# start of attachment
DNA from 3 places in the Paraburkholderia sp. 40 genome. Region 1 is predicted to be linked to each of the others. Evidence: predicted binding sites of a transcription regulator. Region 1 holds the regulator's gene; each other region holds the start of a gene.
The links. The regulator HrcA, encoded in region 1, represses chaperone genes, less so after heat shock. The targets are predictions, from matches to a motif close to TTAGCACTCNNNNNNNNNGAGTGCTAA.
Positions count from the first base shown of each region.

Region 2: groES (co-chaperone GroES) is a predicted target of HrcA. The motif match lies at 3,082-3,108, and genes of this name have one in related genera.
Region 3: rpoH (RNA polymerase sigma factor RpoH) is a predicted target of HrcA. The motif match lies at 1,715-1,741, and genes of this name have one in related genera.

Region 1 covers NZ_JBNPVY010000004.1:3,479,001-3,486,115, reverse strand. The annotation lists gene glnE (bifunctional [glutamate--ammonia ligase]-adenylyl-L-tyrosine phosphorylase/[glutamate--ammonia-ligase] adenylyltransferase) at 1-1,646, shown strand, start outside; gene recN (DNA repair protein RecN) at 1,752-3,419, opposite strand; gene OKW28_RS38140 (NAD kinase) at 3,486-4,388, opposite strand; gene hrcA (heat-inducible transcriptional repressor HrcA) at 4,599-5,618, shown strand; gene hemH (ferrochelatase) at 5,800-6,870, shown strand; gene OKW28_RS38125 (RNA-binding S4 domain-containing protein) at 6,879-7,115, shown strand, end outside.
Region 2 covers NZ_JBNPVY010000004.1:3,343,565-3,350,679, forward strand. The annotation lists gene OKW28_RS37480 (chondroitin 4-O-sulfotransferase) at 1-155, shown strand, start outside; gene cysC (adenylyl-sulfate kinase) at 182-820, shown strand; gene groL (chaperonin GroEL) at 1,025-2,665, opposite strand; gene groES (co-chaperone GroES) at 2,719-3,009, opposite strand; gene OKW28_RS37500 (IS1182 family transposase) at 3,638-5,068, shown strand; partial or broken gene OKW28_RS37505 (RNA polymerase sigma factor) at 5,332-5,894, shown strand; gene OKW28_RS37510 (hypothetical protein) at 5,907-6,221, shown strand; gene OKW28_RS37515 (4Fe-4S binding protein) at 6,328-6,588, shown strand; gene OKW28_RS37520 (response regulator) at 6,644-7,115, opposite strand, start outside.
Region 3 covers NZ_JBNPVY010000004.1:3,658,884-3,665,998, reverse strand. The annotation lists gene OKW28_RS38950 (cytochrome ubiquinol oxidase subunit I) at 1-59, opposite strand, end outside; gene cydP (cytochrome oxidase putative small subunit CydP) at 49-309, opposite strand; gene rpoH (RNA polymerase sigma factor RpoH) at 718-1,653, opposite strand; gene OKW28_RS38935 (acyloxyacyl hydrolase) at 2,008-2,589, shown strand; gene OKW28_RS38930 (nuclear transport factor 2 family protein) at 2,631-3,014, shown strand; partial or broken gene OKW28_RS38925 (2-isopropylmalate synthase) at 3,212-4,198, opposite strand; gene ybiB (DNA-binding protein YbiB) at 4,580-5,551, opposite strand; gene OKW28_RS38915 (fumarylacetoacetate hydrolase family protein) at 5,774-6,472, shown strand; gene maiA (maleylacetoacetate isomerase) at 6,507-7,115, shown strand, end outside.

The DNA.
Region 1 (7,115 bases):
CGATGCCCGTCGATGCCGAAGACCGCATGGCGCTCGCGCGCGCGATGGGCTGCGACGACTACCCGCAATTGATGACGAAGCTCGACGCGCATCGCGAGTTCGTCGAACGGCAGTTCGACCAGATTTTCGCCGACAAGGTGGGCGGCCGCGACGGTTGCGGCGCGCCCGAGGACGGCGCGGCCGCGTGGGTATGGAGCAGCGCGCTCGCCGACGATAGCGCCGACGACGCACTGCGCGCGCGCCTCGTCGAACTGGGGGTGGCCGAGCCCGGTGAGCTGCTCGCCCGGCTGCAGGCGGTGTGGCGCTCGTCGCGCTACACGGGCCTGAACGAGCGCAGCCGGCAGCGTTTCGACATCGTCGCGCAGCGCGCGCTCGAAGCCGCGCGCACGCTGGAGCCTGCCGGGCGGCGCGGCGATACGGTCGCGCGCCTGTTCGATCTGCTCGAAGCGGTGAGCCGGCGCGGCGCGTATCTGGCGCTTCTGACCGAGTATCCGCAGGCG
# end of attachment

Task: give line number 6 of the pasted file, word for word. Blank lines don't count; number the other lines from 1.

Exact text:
Region 1 covers NZ_JBNPVY010000004.1:3,479,001-3,486,115, reverse strand. The annotation lists gene glnE (bifunctional [glutamate--ammonia ligase]-adenylyl-L-tyrosine phosphorylase/[glutamate--ammonia-ligase] adenylyltransferase) at 1-1,646, shown strand, start outside; gene recN (DNA repair protein RecN) at 1,752-3,419, opposite strand; gene OKW28_RS38140 (NAD kinase) at 3,486-4,388, opposite strand; gene hrcA (heat-inducible transcriptional repressor HrcA) at 4,599-5,618, shown strand; gene hemH (ferrochelatase) at 5,800-6,870, shown strand; gene OKW28_RS38125 (RNA-binding S4 domain-containing protein) at 6,879-7,115, shown strand, end outside.